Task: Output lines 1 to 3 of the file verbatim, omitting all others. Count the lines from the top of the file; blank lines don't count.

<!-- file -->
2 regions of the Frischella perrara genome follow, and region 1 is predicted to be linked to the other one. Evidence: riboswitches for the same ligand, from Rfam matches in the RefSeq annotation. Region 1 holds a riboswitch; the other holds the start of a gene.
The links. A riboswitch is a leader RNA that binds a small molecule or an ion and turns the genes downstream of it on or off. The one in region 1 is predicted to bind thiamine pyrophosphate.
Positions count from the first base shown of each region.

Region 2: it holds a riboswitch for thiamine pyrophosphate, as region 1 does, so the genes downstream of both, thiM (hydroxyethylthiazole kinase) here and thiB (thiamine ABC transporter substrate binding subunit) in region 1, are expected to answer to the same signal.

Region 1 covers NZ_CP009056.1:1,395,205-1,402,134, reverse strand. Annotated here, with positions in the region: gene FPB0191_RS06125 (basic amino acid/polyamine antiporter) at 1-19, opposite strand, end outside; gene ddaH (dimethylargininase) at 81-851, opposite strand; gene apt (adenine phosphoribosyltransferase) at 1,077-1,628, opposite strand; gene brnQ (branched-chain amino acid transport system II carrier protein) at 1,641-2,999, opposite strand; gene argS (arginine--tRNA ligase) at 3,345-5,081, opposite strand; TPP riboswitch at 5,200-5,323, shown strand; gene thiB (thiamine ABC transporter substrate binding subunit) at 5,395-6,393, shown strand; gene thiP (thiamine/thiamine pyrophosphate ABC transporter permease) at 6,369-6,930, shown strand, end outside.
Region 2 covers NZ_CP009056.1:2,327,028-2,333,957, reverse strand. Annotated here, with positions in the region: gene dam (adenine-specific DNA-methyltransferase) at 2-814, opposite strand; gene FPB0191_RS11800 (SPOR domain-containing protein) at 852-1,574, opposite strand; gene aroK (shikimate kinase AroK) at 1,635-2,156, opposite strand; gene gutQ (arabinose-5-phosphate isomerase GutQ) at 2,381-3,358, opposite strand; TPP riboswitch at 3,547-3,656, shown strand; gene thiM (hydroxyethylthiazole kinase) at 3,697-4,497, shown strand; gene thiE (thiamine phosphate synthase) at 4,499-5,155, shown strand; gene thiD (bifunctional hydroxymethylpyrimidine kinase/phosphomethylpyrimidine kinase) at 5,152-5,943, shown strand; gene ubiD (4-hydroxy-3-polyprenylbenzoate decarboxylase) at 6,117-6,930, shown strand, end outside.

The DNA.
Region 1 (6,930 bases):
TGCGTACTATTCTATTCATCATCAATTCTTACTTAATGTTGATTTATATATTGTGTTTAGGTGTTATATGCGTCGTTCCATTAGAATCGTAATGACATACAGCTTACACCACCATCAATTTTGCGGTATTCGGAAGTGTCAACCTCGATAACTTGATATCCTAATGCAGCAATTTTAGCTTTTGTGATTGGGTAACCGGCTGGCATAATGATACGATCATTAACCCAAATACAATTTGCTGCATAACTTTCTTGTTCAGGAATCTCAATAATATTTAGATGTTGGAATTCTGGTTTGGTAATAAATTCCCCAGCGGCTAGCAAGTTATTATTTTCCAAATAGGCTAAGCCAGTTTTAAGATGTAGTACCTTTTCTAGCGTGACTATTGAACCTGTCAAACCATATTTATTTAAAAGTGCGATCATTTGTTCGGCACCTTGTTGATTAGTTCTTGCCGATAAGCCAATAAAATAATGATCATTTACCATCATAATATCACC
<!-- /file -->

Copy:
2 regions of the Frischella perrara genome follow, and region 1 is predicted to be linked to the other one. Evidence: riboswitches for the same ligand, from Rfam matches in the RefSeq annotation. Region 1 holds a riboswitch; the other holds the start of a gene.
The links. A riboswitch is a leader RNA that binds a small molecule or an ion and turns the genes downstream of it on or off. The one in region 1 is predicted to bind thiamine pyrophosphate.
Positions count from the first base shown of each region.